“The Irish Lesson, or: it’s Competitiveness, Stupid!” de Henry Kaspar (Kantoos Economics)
[L]ook at two economies deep in the throes of financial turbulence: Ireland and Portugal. Both have public debt ratios of about 100 percent of GDP. Both have tightened the fiscal stance significantly since the crisis’ onset – Ireland by 7, Portugal by 5 percent, according to IMF data. And yet markets perceive these countries differently.(…)
Why? (…) Because Ireland’s economy has adjusted – and this at a breathtaking pace. Between Q3 2009 and Q4 2010 (…) its unit labor cost in the manufacturing sector fell by almost 5 percent compared to the rest of the euro area, granting the Irish economy a large competitiveness boost. As a result, Ireland’s economy is already growing, driven by exports, and its current account has shifted into surplus. It also seems its banks are now fixed (although this has come with a high price tag). All this has made investors come gradually around to the view that Ireland may be able to grow out of its debt.(…)
Another example: Italy and Spain. Italy’s CDS spread has more than doubled since mid-year, while Spain’s is (roughly) unchanged. Why? For once, Spain has made (modest) progress in improving competitiveness, while Italy has moved in the wrong direction. But arguably more important is that Italy’s government refused very publicly to take any growth enhancing measures, triggering a negative reassessment of Italy’s growth prospects, and therefore its solvency. There is no doubt in my mind that Italy’s risk spread surge is a solvency event, not a liquidity event (otherwise, why hasn’t Spain’s spread surged? Why not Ireland’s?).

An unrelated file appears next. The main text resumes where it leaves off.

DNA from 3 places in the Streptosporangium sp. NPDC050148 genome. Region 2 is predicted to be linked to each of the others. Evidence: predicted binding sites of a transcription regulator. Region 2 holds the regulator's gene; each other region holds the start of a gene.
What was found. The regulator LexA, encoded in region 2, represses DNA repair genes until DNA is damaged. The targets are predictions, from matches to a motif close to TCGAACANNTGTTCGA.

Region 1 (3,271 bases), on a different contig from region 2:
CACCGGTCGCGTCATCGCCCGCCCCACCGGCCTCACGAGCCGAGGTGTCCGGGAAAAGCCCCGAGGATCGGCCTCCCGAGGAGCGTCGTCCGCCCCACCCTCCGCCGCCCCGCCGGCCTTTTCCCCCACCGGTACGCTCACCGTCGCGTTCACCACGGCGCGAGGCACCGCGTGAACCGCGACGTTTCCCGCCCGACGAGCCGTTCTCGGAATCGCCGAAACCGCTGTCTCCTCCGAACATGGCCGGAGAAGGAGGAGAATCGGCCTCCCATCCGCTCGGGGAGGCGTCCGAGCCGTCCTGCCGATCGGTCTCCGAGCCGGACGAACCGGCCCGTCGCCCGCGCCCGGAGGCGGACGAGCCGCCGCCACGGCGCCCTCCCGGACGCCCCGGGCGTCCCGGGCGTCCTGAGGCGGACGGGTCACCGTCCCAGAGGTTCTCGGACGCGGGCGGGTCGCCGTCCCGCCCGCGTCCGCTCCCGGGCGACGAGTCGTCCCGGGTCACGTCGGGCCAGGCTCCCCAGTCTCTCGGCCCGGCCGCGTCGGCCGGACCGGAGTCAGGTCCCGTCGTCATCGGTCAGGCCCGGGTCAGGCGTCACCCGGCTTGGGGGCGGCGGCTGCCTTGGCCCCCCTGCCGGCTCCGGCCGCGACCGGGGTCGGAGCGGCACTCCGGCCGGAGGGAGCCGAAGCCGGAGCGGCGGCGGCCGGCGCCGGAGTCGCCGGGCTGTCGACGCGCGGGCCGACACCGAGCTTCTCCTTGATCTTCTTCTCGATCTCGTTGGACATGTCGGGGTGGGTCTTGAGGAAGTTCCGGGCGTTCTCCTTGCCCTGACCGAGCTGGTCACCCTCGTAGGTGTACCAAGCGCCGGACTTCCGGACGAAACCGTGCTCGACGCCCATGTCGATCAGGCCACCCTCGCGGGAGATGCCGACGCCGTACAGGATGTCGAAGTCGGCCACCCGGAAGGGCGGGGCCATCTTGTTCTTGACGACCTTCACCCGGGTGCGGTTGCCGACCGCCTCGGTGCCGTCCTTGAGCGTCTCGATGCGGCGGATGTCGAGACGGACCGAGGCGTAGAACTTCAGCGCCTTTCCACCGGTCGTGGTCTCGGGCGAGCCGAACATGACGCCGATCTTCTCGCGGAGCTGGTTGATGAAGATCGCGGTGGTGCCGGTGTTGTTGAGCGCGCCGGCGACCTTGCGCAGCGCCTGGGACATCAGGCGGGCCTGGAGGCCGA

In a nutshell: at its core, the euro area crisis is about economies’ ability to adjust within a currency union, or put differently: about the member countries’ capacity to behave in a euro-compatible manner. Economies that do adjust, like Ireland or – to a lesser degree – Spain (or in the early 2000s Germany), stand a fair chance to convince investors that they are good places to put their money. Economies that don’t, however, will struggle to regain or maintain market access – and this independent of how large any rescue pot would be.